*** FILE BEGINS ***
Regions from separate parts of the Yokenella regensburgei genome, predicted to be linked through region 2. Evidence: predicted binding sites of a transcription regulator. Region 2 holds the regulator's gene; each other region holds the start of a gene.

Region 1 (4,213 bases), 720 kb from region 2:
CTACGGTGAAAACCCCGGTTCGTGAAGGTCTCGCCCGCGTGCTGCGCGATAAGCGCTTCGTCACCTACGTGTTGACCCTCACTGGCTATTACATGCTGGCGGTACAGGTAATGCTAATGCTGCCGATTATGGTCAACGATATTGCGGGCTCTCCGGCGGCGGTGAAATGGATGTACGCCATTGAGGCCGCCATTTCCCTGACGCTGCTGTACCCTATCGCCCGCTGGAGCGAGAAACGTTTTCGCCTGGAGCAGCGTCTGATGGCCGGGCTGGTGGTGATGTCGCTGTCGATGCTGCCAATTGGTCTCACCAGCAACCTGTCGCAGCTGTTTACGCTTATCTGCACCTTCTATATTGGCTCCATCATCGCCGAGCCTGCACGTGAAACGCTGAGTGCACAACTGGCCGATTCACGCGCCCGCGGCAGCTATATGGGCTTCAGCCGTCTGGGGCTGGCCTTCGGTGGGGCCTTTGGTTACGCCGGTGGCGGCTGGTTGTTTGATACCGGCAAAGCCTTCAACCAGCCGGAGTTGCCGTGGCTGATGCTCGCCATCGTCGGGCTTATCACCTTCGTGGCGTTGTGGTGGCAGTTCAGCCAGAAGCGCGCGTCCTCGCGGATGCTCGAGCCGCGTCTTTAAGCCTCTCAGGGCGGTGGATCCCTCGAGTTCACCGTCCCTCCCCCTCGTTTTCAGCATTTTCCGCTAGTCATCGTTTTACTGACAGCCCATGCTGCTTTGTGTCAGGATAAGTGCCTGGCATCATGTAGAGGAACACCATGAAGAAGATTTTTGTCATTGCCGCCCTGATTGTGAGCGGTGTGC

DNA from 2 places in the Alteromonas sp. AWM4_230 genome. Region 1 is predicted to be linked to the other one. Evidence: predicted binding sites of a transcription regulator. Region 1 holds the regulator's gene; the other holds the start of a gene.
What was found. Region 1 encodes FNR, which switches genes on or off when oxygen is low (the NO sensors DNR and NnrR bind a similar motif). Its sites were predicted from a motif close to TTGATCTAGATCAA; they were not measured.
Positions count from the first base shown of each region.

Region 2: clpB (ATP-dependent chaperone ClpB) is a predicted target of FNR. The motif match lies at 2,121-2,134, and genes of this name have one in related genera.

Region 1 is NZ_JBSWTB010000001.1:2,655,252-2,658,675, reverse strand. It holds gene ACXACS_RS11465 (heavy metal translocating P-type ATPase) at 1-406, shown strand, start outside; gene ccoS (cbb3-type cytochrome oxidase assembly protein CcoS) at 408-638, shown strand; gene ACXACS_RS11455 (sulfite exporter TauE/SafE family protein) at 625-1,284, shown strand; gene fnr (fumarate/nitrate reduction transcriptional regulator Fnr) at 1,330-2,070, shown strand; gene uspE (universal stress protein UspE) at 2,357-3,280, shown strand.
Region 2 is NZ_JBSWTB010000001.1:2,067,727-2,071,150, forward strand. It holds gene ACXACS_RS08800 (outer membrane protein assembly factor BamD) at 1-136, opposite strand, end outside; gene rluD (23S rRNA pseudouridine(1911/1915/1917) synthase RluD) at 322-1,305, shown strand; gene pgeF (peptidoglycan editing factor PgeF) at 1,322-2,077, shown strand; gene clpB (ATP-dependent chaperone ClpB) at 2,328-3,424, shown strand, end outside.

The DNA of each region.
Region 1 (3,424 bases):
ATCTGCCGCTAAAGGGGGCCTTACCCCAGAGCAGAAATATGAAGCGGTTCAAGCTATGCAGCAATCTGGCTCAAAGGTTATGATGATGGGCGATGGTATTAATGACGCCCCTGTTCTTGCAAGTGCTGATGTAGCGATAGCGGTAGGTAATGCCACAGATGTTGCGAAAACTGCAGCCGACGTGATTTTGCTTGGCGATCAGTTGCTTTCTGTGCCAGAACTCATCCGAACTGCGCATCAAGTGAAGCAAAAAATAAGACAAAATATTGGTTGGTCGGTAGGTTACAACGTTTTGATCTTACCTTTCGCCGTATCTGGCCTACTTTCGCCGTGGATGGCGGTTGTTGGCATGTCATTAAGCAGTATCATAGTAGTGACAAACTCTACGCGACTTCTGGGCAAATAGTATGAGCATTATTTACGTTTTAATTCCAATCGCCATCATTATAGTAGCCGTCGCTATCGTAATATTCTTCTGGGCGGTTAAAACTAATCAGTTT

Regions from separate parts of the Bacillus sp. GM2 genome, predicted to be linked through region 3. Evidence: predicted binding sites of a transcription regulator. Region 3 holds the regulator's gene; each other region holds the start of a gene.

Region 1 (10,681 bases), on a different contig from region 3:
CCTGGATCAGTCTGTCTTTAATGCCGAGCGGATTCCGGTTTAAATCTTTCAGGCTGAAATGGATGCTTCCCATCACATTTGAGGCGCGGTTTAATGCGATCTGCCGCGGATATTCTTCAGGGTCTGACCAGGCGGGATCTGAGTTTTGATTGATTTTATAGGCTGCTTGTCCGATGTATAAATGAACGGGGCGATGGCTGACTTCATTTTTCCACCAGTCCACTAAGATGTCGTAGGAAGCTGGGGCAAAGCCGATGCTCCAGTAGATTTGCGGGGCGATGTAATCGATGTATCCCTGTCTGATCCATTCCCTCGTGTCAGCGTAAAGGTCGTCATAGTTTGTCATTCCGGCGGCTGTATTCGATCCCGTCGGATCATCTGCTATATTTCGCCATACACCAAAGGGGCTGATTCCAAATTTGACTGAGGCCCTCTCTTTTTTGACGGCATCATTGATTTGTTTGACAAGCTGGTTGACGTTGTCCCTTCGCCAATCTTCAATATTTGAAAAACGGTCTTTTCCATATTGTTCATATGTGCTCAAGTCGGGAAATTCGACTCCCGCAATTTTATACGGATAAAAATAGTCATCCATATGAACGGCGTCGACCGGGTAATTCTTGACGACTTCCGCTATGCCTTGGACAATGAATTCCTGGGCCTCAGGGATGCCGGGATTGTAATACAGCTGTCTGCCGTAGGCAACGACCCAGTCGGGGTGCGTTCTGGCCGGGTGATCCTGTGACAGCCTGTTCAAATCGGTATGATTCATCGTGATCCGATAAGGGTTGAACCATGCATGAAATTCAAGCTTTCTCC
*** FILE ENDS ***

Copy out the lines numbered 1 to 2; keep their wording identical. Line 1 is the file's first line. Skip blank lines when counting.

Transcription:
Regions from separate parts of the Yokenella regensburgei genome, predicted to be linked through region 2. Evidence: predicted binding sites of a transcription regulator. Region 2 holds the regulator's gene; each other region holds the start of a gene.

Region 1 (4,213 bases), 720 kb from region 2: